Goodbye Lemon

Saturday 18 November 2006This is over 16 years old. Be careful.

I just finished Goodbye Lemon by Adam Davies, about a guy coming to terms with his past, including a dead brother, and with his dad, who has become totally paralyzed due to a stroke. It was a good book, though I thought it ended a bit simplisticly and somehow didn’t have the scenes I expected with the dad.

About half-way through the book I realized there were a lot of words in it that I didn’t know. I started writing down these words, and ended up with 19:

  • numinous: not in the dictionary!
  • lanceolate: shaped like a lance. Usually used to describe leaves, he was talking about fingers.
  • scarified: to make a series of small cuts, to criticize sharply.
  • brady: to move slowly?
  • hypnogogic: not in the dictionary!
  • cloacal: pertaining to the cloaca, a sewer-like cavity in many lower animals.
  • macerated: wasted away.
  • diluendo: diminuendo, gradually diminishing the volume of music.
  • thrombus: a blood clot.
  • shogunate: the government of a shogun (used in the book to describe a crowd of people?)
  • reticulate: formed of a network.
  • indurate: hardened.
  • spavined: affected with spavin, a disease causing lameness in horses.
  • glozing: from gloze: specious talk or flattery.
  • ineluctable: not to be resisted by struggling, inevitable.
  • trippant: from heraldry, portraying an animal with one foot lifted off the ground.
  • addorsed: also from heraldry, two figures back-to-back.
  • desiderate: to want.
  • empurple: not in the dictionary, so I guess he meant to turn purple.

The definitions are my understanding, taken from the 2000-page Webster’s New Twentieth Century dictionary. Some of the words were fancy words for precise meaning (lanceolate), some seemed almost misused (glozing, shogunate), as if he dived into a thesaurus for a fancy word and didn’t bother to look it up to see if it really fit.


Oooh, exotic words. I can't resist. Here's what my New OED 2001 edition tells me:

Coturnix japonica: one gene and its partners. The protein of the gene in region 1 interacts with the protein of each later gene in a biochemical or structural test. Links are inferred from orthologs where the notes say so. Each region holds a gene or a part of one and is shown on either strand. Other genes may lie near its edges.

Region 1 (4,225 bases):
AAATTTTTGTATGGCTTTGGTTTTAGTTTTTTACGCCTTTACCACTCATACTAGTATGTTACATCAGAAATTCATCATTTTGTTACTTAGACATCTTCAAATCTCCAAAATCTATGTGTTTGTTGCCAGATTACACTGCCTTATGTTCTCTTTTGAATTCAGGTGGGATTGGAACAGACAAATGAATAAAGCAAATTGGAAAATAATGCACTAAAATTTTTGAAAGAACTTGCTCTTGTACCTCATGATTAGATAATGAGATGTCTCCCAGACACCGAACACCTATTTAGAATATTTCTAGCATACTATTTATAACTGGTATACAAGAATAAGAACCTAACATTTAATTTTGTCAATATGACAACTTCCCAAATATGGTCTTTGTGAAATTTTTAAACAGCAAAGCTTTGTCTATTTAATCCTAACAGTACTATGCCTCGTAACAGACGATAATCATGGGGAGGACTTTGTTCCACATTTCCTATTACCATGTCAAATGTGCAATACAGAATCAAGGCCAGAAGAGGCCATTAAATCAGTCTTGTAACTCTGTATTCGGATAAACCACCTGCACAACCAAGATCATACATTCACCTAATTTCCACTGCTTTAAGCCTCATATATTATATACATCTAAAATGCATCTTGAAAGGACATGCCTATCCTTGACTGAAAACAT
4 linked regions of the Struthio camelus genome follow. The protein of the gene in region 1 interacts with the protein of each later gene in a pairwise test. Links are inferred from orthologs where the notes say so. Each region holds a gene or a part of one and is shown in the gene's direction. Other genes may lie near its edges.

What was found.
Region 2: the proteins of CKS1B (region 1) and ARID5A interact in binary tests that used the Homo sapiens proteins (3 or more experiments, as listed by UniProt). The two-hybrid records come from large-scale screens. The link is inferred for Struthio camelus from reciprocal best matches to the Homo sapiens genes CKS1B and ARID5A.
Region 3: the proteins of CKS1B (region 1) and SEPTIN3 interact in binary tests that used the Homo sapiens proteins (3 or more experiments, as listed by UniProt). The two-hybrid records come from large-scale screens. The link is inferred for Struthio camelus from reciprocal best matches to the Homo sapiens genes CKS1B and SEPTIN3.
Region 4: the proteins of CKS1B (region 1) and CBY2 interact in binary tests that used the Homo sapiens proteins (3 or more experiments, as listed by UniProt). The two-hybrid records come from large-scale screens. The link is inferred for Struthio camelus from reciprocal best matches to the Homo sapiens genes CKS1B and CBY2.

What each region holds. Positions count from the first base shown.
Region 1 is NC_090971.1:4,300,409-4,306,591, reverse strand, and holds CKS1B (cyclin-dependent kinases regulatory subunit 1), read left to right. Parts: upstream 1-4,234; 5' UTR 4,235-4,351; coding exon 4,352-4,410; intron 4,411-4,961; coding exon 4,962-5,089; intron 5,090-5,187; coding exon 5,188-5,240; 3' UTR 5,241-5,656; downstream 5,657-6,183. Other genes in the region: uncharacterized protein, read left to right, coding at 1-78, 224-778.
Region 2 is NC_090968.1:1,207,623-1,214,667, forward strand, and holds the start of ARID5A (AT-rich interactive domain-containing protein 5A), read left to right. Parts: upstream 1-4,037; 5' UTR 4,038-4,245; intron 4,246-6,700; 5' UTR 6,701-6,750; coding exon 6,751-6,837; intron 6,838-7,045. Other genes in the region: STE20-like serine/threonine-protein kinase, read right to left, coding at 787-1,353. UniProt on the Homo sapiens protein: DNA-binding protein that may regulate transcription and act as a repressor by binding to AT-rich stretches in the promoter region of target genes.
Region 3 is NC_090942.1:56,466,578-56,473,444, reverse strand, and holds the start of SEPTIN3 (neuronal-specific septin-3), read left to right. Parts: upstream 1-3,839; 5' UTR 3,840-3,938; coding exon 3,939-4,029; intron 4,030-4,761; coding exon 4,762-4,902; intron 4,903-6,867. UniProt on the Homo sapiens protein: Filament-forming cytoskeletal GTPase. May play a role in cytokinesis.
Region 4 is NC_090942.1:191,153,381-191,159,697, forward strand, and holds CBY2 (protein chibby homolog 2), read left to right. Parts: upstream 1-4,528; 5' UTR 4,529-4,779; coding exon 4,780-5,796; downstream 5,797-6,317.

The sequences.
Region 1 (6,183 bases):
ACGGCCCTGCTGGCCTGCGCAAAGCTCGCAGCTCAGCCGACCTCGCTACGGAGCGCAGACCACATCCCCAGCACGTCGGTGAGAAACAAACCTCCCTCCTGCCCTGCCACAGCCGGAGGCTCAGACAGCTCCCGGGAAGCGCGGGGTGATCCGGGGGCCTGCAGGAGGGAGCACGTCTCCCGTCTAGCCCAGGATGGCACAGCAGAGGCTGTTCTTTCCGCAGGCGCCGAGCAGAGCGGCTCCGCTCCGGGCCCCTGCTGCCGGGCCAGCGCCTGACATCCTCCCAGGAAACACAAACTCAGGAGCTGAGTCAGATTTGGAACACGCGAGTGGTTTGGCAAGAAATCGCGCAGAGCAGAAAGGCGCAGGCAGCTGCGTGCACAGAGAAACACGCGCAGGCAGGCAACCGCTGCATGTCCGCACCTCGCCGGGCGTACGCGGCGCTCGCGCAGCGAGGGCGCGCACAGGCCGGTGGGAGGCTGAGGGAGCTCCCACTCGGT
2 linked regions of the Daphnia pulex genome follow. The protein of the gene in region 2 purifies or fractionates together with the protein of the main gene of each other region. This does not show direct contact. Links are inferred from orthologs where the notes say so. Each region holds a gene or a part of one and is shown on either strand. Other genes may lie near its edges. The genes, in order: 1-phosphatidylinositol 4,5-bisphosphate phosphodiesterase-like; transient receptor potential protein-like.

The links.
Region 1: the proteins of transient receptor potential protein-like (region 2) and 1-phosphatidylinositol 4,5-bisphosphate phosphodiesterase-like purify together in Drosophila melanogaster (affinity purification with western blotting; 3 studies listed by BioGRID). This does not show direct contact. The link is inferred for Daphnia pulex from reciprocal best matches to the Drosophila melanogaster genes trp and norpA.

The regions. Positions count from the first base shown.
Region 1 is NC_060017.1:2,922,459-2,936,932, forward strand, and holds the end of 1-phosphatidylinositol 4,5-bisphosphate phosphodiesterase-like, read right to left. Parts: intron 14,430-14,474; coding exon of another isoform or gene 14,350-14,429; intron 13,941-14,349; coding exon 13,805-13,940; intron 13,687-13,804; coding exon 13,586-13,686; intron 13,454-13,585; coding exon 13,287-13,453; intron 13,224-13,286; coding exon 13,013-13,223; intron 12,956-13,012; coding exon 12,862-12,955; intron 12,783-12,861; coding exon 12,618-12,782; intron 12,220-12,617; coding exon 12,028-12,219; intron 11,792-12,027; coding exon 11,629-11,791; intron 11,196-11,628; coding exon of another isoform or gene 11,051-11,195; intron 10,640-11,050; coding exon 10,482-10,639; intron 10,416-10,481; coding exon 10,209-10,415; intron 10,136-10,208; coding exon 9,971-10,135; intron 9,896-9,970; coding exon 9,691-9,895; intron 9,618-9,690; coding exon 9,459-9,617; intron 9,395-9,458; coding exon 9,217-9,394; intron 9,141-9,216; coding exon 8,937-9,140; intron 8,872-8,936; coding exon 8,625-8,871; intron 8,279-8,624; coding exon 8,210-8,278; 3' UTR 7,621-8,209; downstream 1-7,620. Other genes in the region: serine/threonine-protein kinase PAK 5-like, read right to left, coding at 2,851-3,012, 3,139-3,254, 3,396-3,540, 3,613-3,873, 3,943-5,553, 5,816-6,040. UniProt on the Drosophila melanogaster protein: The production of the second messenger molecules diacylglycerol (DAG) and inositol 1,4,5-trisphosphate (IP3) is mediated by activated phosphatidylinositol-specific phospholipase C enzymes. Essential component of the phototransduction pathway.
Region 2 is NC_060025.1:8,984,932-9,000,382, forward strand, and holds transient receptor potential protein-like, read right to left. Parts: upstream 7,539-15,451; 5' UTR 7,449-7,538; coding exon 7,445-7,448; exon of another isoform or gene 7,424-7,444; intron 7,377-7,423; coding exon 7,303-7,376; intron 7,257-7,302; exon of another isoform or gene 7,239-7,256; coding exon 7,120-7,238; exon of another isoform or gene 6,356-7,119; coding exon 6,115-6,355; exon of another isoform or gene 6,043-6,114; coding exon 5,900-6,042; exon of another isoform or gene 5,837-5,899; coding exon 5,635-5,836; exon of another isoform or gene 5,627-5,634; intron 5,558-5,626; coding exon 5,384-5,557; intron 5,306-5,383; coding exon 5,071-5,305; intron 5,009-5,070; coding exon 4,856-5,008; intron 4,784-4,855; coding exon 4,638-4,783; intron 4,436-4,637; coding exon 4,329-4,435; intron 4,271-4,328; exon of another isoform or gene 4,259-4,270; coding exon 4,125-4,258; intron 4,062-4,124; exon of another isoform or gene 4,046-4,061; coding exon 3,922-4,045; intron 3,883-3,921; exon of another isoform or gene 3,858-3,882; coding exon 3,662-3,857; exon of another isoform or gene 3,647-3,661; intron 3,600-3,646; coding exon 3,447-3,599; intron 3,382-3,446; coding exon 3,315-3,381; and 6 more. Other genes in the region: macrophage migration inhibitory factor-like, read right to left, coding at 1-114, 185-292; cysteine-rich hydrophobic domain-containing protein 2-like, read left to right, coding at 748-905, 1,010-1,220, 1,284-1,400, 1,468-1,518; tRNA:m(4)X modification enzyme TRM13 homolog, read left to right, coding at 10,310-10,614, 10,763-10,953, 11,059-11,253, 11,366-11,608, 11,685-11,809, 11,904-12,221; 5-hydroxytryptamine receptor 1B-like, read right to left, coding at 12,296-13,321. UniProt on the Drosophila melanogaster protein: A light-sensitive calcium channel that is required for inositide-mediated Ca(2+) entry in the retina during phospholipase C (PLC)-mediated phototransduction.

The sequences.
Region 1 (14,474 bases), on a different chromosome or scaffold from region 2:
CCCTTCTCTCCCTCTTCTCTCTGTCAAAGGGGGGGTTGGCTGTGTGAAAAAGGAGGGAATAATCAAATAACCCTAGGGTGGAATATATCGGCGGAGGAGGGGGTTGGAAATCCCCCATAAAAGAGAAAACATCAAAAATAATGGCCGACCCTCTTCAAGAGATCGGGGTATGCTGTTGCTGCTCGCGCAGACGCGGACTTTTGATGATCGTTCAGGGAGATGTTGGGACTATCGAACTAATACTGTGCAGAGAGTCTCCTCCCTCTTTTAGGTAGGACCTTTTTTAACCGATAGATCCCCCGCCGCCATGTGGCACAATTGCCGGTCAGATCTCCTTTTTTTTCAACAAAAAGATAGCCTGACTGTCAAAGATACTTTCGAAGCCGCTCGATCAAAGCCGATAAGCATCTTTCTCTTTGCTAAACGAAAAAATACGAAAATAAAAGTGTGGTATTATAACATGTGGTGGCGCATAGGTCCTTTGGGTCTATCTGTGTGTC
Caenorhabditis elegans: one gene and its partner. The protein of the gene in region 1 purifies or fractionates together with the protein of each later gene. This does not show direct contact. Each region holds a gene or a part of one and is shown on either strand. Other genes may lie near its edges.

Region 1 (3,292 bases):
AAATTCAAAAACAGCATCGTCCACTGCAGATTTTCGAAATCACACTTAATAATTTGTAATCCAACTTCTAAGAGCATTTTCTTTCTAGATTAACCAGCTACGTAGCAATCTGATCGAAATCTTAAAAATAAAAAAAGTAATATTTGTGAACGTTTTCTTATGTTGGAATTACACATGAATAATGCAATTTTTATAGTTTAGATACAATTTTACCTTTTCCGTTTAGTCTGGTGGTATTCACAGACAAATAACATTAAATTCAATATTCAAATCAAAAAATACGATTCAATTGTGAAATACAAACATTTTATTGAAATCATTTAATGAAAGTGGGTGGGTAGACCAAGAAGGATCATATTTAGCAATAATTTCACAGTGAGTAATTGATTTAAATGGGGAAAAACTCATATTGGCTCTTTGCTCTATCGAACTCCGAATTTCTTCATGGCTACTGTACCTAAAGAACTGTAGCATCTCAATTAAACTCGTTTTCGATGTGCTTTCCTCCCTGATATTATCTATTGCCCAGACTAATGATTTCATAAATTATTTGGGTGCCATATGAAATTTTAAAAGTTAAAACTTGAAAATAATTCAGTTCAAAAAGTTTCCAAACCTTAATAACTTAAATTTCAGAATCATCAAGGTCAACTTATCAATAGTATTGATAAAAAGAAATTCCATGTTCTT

numinous: having a strong religious or spiritual quality; ...
hypnagogic: (also hypnogogic) of or relating to the state immediately before falling asleep
macerate: soften or break up by soaking in liquid
empurple: make or become purple

Is the author British?
Numinous is one of my favorite words (I keep a list) and I am amazed that you could not find it in your dictionary. It is not all that abstruse. To amplify Matt's definition:

numinous \NOO-min-us; NYOO-\, adjective:
1. Of or pertaining to a numen; supernatural.
2. Indicating or suggesting the presence of a god; divine; holy.
3. Inspiring awe and reverence; spiritual.
"Is the author British?"

Must be. As a British English speaker I often find myself using each of the listed words several times a day.
You must learn in almost every Cocoa program! I found 'numinous' right in Safari, although 'hypnogogic' just displayed the variant info until I clicked 'More...'
Carl Sagan defined "numinous" for me in Contact.

"The theologians seem to have recognized a special, nonrational aspect of the feeling of sacred or holy. They call it `numinous.' The term was first used by somebody named Rudolph Otto in a 1923 book, The Idea of the Holy. He believed that humans were predisposed to detect and revere the numinous. He called it the misterium tremendum...

"In the presence of the misterium tremendum, people feel utterly insignificant but not personally alienated. He thought of the numinous as a thing `wholly other,' and the human response to it as `absolute astonishment.' Now, if that's what religious people talk about when they use words like sacred or holy, I'm with them. I felt something like that just in listening for a signal, never mind in actually receiving it. I think all of science elicits that sense of awe."

Add a comment:

Ignore this:
Leave this empty:
Name is required. Either email or web are required. Email won't be displayed and I won't spam you. Your web site won't be indexed by search engines.
Don't put anything here:
Leave this empty:
Comment text is Markdown.